Editorial: Loving our community means fighting for its survival
Coal is still king in Craig, but its influence is waning on the world stage.
Natural gas and renewables are making a big market comeback — a bad omen for hundreds of coal workers and their families who work to keep our lights on. The prospects are getting even worse closer to home, with Colorado’s legislature seemingly on a mission to end coal-fired power generation sooner rather than later — job losses and economic hardship in rural Colorado coal communities be damned.
Officials in Craig and Moffat County have taken notice, renewing talk of diversifying the economy of Northwest Colorado away from coal and energy and toward something — anything — that could soften the economic blows to come. And now there’s a growing chorus of business owners, community leaders and other residents who don’t view any of our local elected officials as capable or having the answers to these problems. There’s a growing number of us who understand we each have our own small role to play in solving the puzzle of Craig’s new economy and we are taking matters into our own hands.
We can all start by maintaining the same message because it really matters how we talk to visitors — this is our community, a tough and vibrant community shaped by hard work and self-sufficiency amid Colorado’s untamed Northwest. We are building something new in the face of changing times. We love our community and want to welcome those seeking solace and solitude, some peace and quiet in our open spaces, our hotels, restaurants, and world-class hunting lodges. We want to welcome those whose hard work will teach us new skills and new perspectives on business and technology. We want to attract and keep new industries in agriculture, recreation, manufacturing, and yes — the billion-dollar cannabis industry, right here in Craig and Moffat County.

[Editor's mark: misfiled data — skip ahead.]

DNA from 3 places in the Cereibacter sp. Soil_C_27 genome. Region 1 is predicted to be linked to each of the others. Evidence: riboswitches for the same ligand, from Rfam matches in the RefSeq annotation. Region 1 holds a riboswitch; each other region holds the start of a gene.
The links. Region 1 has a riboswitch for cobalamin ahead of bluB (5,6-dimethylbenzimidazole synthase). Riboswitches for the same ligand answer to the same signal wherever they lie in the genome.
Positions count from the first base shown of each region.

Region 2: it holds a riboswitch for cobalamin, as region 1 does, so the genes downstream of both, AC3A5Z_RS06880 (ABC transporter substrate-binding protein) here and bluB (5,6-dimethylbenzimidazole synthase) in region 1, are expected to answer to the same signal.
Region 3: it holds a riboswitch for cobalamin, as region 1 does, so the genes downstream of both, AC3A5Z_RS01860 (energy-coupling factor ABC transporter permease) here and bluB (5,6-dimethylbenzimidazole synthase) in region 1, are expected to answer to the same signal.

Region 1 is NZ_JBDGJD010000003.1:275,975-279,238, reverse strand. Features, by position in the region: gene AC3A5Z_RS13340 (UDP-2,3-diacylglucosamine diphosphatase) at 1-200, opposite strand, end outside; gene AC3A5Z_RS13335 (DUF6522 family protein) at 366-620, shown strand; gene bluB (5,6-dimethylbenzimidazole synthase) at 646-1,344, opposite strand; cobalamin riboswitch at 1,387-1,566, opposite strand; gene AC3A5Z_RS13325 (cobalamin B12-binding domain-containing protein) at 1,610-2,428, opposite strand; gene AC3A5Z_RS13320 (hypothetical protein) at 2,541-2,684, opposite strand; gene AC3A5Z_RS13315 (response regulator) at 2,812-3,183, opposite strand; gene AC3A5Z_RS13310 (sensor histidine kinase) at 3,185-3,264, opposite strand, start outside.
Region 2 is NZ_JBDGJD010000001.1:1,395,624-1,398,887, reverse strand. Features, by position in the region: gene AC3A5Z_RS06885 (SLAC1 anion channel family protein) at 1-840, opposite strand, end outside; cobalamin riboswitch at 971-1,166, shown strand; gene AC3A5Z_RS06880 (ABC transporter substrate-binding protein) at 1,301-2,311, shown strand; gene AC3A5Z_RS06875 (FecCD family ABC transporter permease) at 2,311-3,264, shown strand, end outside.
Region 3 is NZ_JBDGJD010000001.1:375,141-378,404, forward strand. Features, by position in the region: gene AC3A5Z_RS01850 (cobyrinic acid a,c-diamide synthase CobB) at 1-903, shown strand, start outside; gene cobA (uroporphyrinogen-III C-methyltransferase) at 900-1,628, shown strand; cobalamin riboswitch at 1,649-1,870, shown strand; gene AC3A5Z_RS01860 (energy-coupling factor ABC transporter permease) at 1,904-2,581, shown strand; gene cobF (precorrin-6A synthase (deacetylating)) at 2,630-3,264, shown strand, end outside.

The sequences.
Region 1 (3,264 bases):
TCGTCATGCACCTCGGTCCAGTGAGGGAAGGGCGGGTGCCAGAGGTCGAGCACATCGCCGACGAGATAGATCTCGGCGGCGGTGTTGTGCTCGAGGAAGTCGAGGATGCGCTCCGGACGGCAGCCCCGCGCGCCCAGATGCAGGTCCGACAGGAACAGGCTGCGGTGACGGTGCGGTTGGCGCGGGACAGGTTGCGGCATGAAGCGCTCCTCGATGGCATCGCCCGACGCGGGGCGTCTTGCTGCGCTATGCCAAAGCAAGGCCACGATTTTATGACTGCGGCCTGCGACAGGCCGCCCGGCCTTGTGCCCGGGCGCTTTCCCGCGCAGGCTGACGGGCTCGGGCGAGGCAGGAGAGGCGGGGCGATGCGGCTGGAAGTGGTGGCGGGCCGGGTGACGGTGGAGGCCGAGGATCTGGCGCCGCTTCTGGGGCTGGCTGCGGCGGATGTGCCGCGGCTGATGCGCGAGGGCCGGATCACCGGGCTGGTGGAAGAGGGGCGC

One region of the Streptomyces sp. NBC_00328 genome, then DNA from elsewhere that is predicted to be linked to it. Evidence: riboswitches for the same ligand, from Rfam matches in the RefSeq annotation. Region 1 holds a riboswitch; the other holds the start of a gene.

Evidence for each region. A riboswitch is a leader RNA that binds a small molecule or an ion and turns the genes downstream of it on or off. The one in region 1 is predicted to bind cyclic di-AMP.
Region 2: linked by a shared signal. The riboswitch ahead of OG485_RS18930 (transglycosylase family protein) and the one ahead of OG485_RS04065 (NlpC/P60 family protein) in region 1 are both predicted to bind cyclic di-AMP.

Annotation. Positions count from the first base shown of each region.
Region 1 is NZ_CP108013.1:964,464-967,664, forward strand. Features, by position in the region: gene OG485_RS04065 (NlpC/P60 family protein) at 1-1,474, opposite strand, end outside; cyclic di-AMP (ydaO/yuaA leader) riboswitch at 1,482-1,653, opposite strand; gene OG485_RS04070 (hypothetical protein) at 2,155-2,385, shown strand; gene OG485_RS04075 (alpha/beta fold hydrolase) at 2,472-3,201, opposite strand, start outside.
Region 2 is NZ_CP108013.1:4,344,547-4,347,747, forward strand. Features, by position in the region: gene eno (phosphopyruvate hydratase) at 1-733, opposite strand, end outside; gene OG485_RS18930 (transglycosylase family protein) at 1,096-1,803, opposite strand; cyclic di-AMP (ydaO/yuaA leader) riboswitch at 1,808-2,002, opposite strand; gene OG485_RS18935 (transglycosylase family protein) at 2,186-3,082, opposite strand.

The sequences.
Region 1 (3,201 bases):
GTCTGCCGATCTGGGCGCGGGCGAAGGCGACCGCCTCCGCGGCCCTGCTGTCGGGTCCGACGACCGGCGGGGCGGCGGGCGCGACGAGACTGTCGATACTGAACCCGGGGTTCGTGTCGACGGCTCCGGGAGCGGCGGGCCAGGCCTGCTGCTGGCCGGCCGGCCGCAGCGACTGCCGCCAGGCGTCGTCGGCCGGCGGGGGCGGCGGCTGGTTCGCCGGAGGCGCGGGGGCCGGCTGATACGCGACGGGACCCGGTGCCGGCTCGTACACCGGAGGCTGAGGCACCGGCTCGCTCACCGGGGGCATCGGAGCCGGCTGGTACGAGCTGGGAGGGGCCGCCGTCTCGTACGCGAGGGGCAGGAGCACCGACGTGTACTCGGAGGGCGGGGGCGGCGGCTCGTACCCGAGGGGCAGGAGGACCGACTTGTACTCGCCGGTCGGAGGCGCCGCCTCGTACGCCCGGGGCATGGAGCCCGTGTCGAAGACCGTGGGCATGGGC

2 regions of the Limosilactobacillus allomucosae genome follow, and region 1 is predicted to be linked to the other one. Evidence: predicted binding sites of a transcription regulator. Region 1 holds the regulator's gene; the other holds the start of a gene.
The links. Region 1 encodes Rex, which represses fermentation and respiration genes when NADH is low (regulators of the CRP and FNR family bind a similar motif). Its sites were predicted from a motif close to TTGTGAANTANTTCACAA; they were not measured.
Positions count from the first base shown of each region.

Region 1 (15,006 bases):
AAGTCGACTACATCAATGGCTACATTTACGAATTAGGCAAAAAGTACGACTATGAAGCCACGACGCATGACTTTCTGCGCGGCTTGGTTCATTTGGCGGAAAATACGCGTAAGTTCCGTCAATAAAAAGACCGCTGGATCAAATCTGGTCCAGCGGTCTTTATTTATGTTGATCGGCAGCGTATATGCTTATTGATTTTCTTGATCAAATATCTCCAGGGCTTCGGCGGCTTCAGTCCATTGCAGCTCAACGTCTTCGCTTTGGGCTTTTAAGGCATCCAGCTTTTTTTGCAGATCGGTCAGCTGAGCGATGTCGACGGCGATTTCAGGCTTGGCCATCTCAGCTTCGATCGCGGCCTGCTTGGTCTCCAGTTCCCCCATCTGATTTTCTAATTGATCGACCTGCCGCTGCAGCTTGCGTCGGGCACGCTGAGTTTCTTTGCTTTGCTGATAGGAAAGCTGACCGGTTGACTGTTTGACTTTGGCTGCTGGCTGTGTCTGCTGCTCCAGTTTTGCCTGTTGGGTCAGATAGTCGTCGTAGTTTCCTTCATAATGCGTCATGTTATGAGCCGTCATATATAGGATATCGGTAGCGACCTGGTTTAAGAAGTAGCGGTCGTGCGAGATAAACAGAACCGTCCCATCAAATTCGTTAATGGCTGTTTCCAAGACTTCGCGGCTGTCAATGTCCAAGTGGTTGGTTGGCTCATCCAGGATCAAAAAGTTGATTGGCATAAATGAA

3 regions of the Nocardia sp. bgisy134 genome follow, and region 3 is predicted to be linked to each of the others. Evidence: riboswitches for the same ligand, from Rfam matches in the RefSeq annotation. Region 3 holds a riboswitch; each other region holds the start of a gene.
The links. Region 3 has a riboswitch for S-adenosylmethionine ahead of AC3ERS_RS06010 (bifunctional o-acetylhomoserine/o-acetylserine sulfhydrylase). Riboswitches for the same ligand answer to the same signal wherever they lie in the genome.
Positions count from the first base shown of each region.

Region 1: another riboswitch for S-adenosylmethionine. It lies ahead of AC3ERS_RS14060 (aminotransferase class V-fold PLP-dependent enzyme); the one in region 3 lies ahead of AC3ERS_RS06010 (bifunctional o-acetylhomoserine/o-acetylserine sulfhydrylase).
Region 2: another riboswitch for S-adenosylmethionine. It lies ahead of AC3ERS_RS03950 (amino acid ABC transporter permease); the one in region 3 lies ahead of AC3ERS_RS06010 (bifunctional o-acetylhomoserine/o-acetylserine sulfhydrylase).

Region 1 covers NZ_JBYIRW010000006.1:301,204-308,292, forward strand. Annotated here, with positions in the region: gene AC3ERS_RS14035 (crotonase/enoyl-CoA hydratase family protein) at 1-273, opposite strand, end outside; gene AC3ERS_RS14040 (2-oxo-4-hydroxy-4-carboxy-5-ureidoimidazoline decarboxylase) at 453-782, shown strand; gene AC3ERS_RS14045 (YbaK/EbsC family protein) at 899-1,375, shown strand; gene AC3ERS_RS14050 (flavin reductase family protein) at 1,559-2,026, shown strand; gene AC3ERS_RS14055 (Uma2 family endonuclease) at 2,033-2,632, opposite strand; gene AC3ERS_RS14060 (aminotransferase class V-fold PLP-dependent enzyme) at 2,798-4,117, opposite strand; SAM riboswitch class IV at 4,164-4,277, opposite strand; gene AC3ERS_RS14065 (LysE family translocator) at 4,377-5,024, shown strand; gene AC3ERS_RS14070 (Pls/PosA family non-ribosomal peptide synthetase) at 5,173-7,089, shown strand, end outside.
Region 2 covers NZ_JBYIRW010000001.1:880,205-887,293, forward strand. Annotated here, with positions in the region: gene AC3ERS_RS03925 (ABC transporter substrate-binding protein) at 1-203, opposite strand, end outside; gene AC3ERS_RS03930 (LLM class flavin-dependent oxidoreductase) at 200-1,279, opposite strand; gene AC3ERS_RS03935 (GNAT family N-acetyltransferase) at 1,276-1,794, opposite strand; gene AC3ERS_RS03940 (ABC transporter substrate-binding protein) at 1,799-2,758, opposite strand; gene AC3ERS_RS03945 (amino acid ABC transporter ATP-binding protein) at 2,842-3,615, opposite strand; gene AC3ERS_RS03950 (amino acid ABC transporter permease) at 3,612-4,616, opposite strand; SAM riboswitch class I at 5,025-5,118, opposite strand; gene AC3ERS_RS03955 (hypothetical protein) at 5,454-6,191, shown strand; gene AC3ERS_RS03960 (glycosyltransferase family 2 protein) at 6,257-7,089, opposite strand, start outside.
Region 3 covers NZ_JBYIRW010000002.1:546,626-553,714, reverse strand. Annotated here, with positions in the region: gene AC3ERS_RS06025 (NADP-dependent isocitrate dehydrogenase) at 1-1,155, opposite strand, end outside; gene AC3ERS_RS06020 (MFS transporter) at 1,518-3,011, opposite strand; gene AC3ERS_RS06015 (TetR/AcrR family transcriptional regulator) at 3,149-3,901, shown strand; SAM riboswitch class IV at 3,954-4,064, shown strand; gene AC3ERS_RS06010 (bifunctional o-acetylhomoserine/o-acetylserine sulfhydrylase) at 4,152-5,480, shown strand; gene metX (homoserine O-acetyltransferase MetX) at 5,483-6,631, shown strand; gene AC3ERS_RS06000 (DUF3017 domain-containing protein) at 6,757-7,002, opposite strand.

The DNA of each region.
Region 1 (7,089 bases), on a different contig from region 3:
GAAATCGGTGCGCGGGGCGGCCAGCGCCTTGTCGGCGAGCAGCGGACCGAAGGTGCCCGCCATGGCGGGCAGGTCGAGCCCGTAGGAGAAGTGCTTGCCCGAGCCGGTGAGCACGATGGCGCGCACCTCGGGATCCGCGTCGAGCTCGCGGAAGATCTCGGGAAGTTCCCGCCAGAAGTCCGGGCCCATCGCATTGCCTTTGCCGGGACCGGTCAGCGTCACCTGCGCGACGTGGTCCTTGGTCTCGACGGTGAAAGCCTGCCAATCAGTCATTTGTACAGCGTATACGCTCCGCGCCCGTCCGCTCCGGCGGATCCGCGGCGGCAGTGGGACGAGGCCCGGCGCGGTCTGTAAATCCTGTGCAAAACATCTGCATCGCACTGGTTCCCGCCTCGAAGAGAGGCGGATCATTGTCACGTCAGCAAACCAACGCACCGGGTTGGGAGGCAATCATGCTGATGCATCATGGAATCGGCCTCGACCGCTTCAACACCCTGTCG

A new Sonic or a Target — as great as those amenities would be — won’t save Craig’s economy if or when coal tanks. Retail alone won’t save us.
But a community united in an effort to see beyond our past and into our economic future will save us. A community whose love spreads through kind words and good deeds will be saved.
One of the easiest things we can all do to save our local economy is to volunteer our time in a meaningful way. If you have computer skills or just want to learn, offer to help a small business with their marketing efforts in your free time. You could fix that sagging banner advertising a major community event on a main thoroughfare. You could join other volunteers in helping to pick up trash or mow unkempt properties. You could invest your small savings into a small business in Craig that might one day be anything but small.
Sometimes it’s easy to get bogged down by all the things wrong with Craig and Moffat County. That’s why it’s important for us to keep the faith — in ourselves and our creator and work to make sure our community survives and thrives. The local Chamber of Commerce has stepped up their marketing efforts and have unified branding efforts between several different tourism-related organizations. The chamber and Moffat County’s tourism director deserve credit for much of the city and county’s combined marketing efforts. But theirs should not be a lone effort. We all must play our part as a united front in marketing our community and it’s many benefits to those who share our values of hard work and economic prosperity if we are to survive.